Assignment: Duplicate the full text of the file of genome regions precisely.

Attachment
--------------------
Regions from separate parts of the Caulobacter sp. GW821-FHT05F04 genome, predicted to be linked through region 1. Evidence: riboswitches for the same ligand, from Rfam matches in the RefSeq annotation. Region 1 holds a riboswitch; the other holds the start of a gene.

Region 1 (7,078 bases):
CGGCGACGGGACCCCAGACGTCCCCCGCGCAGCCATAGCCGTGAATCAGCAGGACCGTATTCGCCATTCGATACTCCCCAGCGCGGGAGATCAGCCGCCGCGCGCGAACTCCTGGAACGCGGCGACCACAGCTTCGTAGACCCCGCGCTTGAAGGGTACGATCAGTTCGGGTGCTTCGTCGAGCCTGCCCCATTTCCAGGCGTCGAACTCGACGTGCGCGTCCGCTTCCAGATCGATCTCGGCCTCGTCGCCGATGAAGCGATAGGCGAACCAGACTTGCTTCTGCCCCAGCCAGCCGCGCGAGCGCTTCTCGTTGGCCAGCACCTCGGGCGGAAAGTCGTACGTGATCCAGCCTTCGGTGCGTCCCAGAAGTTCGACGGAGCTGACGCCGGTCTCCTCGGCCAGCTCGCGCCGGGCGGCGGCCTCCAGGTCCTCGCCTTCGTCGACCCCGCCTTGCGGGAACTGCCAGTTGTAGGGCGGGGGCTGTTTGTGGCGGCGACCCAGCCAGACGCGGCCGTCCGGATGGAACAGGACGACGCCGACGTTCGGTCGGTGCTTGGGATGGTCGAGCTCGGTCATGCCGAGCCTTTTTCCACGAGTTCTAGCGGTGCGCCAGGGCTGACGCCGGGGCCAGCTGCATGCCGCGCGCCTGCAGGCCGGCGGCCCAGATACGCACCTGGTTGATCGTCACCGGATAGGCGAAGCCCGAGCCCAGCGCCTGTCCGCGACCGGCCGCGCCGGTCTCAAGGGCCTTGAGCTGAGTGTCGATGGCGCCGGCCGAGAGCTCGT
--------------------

Regions from separate parts of the Caulobacter sp. GW821-FHT05F04 genome, predicted to be linked through region 1. Evidence: riboswitches for the same ligand, from Rfam matches in the RefSeq annotation. Region 1 holds a riboswitch; the other holds the start of a gene.

Region 1 (7,078 bases):
CGGCGACGGGACCCCAGACGTCCCCCGCGCAGCCATAGCCGTGAATCAGCAGGACCGTATTCGCCATTCGATACTCCCCAGCGCGGGAGATCAGCCGCCGCGCGCGAACTCCTGGAACGCGGCGACCACAGCTTCGTAGACCCCGCGCTTGAAGGGTACGATCAGTTCGGGTGCTTCGTCGAGCCTGCCCCATTTCCAGGCGTCGAACTCGACGTGCGCGTCCGCTTCCAGATCGATCTCGGCCTCGTCGCCGATGAAGCGATAGGCGAACCAGACTTGCTTCTGCCCCAGCCAGCCGCGCGAGCGCTTCTCGTTGGCCAGCACCTCGGGCGGAAAGTCGTACGTGATCCAGCCTTCGGTGCGTCCCAGAAGTTCGACGGAGCTGACGCCGGTCTCCTCGGCCAGCTCGCGCCGGGCGGCGGCCTCCAGGTCCTCGCCTTCGTCGACCCCGCCTTGCGGGAACTGCCAGTTGTAGGGCGGGGGCTGTTTGTGGCGGCGACCCAGCCAGACGCGGCCGTCCGGATGGAACAGGACGACGCCGACGTTCGGTCGGTGCTTGGGATGGTCGAGCTCGGTCATGCCGAGCCTTTTTCCACGAGTTCTAGCGGTGCGCCAGGGCTGACGCCGGGGCCAGCTGCATGCCGCGCGCCTGCAGGCCGGCGGCCCAGATACGCACCTGGTTGATCGTCACCGGATAGGCGAAGCCCGAGCCCAGCGCCTGTCCGCGACCGGCCGCGCCGGTCTCAAGGGCCTTGAGCTGAGTGTCGATGGCGCCGGCCGAGAGCTCGT